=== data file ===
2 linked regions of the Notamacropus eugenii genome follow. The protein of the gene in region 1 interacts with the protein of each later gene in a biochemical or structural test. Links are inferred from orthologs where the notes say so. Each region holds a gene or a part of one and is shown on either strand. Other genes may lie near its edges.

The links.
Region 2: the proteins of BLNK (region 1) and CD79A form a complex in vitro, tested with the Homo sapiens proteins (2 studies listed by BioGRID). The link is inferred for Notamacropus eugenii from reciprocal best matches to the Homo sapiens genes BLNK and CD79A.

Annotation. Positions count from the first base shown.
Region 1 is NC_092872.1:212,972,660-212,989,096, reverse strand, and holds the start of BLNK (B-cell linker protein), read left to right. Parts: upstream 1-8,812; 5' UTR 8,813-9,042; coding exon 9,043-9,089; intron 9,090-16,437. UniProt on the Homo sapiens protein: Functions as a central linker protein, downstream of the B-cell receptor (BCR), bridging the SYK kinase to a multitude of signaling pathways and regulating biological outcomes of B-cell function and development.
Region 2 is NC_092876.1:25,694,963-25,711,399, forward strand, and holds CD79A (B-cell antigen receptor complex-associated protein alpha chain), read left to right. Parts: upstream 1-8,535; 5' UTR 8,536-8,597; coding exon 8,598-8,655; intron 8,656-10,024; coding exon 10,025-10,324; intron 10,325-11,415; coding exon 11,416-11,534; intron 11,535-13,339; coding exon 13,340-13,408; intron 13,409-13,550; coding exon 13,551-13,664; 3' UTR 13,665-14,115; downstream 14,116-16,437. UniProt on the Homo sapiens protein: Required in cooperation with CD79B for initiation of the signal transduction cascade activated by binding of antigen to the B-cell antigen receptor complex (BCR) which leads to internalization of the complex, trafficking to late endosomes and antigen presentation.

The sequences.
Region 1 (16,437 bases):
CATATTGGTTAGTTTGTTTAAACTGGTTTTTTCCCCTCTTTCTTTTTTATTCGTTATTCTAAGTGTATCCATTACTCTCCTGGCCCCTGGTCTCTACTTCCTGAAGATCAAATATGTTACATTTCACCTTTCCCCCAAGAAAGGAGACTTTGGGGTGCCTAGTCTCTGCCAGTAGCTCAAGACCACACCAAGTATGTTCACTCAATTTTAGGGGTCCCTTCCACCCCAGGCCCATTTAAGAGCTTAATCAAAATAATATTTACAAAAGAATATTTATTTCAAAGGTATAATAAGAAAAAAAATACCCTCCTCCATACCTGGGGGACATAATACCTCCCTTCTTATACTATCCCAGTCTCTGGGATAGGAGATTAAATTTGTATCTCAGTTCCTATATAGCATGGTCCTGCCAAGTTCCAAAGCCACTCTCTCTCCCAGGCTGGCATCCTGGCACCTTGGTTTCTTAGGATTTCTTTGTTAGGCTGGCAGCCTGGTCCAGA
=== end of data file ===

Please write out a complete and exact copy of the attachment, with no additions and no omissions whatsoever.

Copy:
2 linked regions of the Notamacropus eugenii genome follow. The protein of the gene in region 1 interacts with the protein of each later gene in a biochemical or structural test. Links are inferred from orthologs where the notes say so. Each region holds a gene or a part of one and is shown on either strand. Other genes may lie near its edges.

The links.
Region 2: the proteins of BLNK (region 1) and CD79A form a complex in vitro, tested with the Homo sapiens proteins (2 studies listed by BioGRID). The link is inferred for Notamacropus eugenii from reciprocal best matches to the Homo sapiens genes BLNK and CD79A.

Annotation. Positions count from the first base shown.
Region 1 is NC_092872.1:212,972,660-212,989,096, reverse strand, and holds the start of BLNK (B-cell linker protein), read left to right. Parts: upstream 1-8,812; 5' UTR 8,813-9,042; coding exon 9,043-9,089; intron 9,090-16,437. UniProt on the Homo sapiens protein: Functions as a central linker protein, downstream of the B-cell receptor (BCR), bridging the SYK kinase to a multitude of signaling pathways and regulating biological outcomes of B-cell function and development.
Region 2 is NC_092876.1:25,694,963-25,711,399, forward strand, and holds CD79A (B-cell antigen receptor complex-associated protein alpha chain), read left to right. Parts: upstream 1-8,535; 5' UTR 8,536-8,597; coding exon 8,598-8,655; intron 8,656-10,024; coding exon 10,025-10,324; intron 10,325-11,415; coding exon 11,416-11,534; intron 11,535-13,339; coding exon 13,340-13,408; intron 13,409-13,550; coding exon 13,551-13,664; 3' UTR 13,665-14,115; downstream 14,116-16,437. UniProt on the Homo sapiens protein: Required in cooperation with CD79B for initiation of the signal transduction cascade activated by binding of antigen to the B-cell antigen receptor complex (BCR) which leads to internalization of the complex, trafficking to late endosomes and antigen presentation.

The sequences.
Region 1 (16,437 bases):
CATATTGGTTAGTTTGTTTAAACTGGTTTTTTCCCCTCTTTCTTTTTTATTCGTTATTCTAAGTGTATCCATTACTCTCCTGGCCCCTGGTCTCTACTTCCTGAAGATCAAATATGTTACATTTCACCTTTCCCCCAAGAAAGGAGACTTTGGGGTGCCTAGTCTCTGCCAGTAGCTCAAGACCACACCAAGTATGTTCACTCAATTTTAGGGGTCCCTTCCACCCCAGGCCCATTTAAGAGCTTAATCAAAATAATATTTACAAAAGAATATTTATTTCAAAGGTATAATAAGAAAAAAAATACCCTCCTCCATACCTGGGGGACATAATACCTCCCTTCTTATACTATCCCAGTCTCTGGGATAGGAGATTAAATTTGTATCTCAGTTCCTATATAGCATGGTCCTGCCAAGTTCCAAAGCCACTCTCTCTCCCAGGCTGGCATCCTGGCACCTTGGTTTCTTAGGATTTCTTTGTTAGGCTGGCAGCCTGGTCCAGA